Kollmorgen Enters 'CHIMP' Humanoid Robot Into Robotics Challenge

June 26, 2013
CMU Highly Intelligent Mobile Platform Uses Kollmorgen Frameless Motor Technology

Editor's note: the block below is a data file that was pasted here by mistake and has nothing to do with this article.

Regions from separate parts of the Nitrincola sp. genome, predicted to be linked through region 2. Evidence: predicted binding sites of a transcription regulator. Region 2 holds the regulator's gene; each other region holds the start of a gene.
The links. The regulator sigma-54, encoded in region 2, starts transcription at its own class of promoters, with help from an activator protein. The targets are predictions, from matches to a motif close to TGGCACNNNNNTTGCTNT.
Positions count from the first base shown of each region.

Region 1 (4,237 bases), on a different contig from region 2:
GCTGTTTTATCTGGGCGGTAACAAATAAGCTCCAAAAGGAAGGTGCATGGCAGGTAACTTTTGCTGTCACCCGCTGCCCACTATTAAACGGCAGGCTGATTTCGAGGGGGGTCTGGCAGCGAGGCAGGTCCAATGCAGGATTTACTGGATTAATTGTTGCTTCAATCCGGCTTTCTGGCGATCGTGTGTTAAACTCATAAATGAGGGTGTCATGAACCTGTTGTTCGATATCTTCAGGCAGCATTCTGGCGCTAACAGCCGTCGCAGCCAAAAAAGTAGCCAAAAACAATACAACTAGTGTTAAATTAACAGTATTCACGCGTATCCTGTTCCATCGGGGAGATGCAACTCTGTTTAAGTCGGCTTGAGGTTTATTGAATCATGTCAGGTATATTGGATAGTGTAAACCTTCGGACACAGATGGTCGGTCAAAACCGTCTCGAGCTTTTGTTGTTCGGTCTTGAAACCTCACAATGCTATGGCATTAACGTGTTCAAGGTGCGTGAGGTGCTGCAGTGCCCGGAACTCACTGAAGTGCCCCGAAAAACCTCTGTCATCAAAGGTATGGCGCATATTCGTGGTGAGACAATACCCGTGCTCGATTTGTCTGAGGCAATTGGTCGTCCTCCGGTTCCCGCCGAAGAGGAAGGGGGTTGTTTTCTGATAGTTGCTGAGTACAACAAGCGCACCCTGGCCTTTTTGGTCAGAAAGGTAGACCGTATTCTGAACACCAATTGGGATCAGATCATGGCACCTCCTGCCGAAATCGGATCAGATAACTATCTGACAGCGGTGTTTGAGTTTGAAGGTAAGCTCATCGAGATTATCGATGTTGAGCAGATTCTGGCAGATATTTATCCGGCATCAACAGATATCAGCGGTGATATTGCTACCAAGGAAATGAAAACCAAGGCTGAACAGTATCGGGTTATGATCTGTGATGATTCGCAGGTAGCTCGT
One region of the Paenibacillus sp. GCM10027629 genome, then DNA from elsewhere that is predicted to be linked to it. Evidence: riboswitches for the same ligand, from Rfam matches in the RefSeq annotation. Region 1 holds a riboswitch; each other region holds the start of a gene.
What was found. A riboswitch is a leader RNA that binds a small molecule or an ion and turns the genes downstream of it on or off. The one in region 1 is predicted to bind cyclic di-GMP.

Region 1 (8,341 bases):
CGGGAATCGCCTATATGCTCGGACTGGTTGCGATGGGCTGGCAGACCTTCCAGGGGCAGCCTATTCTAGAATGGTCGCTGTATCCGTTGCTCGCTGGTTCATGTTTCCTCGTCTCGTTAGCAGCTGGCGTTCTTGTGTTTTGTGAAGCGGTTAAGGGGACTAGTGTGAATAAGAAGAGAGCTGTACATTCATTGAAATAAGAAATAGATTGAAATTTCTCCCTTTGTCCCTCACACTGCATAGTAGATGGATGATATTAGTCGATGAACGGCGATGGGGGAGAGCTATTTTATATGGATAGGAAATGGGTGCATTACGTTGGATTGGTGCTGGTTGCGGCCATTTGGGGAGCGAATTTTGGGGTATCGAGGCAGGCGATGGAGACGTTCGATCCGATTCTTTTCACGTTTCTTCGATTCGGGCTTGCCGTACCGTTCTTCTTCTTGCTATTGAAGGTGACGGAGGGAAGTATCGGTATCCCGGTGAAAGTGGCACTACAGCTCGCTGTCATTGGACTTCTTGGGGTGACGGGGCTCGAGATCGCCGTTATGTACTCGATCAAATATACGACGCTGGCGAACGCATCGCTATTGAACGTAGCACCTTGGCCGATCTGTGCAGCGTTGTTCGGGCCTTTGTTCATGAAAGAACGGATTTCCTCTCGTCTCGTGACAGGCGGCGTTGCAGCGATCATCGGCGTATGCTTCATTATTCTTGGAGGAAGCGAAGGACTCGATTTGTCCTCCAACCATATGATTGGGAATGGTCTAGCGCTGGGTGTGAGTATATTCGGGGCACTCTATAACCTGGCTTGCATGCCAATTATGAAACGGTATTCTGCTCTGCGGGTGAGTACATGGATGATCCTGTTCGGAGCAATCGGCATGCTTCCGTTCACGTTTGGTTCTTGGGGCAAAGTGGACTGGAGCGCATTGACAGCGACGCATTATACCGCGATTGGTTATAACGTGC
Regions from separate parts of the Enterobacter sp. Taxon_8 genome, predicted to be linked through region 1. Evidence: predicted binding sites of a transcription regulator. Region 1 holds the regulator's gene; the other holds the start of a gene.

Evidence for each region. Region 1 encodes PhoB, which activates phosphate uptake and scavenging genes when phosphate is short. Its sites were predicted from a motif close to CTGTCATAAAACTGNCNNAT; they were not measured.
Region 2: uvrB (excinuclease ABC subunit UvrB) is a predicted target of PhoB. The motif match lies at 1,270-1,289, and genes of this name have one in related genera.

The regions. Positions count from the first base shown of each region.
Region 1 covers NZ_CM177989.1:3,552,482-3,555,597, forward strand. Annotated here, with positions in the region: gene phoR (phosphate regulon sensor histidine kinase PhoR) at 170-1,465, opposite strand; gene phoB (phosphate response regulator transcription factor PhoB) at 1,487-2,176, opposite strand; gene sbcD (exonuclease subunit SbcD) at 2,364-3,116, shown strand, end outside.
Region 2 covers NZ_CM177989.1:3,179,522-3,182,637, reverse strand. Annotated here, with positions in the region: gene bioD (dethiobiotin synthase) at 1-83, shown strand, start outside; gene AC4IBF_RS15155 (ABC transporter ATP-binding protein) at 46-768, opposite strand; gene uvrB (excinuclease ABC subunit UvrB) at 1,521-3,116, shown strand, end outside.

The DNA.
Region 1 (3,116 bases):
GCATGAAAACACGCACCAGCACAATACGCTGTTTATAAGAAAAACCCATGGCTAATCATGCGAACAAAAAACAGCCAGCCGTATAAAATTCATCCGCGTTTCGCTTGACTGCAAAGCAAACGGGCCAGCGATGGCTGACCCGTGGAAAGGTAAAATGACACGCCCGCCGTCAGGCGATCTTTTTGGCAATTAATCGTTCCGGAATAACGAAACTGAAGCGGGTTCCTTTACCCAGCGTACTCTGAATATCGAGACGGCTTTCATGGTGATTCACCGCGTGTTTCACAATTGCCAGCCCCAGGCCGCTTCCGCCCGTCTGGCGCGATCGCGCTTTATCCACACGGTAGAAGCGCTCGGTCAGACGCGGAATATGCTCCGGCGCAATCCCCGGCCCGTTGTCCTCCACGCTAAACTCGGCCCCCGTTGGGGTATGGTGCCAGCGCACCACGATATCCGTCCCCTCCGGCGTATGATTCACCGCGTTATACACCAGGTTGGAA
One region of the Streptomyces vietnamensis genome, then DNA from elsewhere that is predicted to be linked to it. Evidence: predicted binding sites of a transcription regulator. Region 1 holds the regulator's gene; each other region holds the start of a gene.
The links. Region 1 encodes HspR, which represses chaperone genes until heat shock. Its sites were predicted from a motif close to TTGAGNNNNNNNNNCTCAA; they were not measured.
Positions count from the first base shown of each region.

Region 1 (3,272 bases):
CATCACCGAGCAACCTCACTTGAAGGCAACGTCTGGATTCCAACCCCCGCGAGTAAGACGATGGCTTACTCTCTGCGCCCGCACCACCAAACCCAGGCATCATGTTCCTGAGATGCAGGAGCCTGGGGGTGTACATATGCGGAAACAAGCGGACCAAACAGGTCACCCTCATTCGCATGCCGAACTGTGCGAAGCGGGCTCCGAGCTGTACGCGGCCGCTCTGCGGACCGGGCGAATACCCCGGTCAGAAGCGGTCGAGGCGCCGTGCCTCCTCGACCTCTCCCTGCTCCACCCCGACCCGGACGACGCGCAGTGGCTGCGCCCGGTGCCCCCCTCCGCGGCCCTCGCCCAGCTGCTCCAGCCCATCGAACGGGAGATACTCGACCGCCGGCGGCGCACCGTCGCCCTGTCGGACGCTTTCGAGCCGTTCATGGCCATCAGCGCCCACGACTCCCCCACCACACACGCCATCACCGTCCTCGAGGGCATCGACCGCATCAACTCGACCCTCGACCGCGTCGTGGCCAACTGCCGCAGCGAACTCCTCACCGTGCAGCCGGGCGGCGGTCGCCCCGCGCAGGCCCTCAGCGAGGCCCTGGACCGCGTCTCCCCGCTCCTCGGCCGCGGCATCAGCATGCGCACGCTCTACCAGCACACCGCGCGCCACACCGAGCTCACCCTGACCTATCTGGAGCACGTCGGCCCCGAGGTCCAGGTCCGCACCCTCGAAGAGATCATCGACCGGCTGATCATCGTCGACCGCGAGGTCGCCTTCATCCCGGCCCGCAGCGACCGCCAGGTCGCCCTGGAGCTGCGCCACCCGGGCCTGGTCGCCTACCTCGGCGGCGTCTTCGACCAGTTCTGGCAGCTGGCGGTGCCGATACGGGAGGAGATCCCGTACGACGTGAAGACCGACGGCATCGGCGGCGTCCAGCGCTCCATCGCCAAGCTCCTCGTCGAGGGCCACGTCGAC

CHIMP's drive joints.Source: KollmorgenKollmorgen has teamed up with the National Robotics Engineering Center (NREC), the applied research and technology transfer organization of Carnegie Mellon University (CMU), and other technology sponsors to design and build an advanced humanoid robot for the Defense Advanced Research Projects Agency (DARPA) Robotics Challenge.The Tartan Rescue Team's (made up of Kollmorgen and partners) submitted CMU Highly Intelligent Mobile Platform (CHIMP) for its entry for the challenge. CHIMP uses Kollmorgen's  frameless motors technology in each of its drive joints to deliver advanced functionality and performance benefits, according to Kollmorgen. The built-in-advanced technology open doors to new mobile manipulation and manufacturing automation applications."The CHIMP design explicitly avoids many of the dynamic stability issues associated with humanoid robots," said Steve DiAntonio, director for NREC business development. "Tracks on all four limbs provide CHIMP with better mobility and with stability while opening doors, using tools and turning valves. Sensors at the head and limbs provide the perception and feedback needed for CHIMP to manipulate objects, remove debris and travel safely through the environment. The hardware components and software methods that form CHIMP are standalone technologies that, in their own right, offer new automation capabilities for facility maintenance, manufacturing and material handling."CHMIP uses four of Kollmoren's custom frameless motor sizes and seven modified KBM Series frameless motors. CHIMP's drive joints, made up of Kollmorgen motors integrated with gearing and housing components, deliver multi-limb manipulation and human-like grasping capabilities that are not found in today's robots."The Tartan Team looked to Kollmorgen to help maximize its competitive advantage through high-performance motor technology, as well as our application and design expertise," said Dave Graff, regional sales manager for custom motor solutions at Kollmorgen. "Kollmorgen engineers worked to design a compact and high-power density motor, and worked hand and hand with CMU's engineers to develop the high power joint that really makes the human-like capabilities possible."The Tartan Rescue Team had a Critical Design Review with DARPA in June. The team will soon begin testing CHIMP's ability to perform tasks specified by DARPA that will be evaluated during the first challenge on Dec. 21 in an undetermined Southern U.S. city.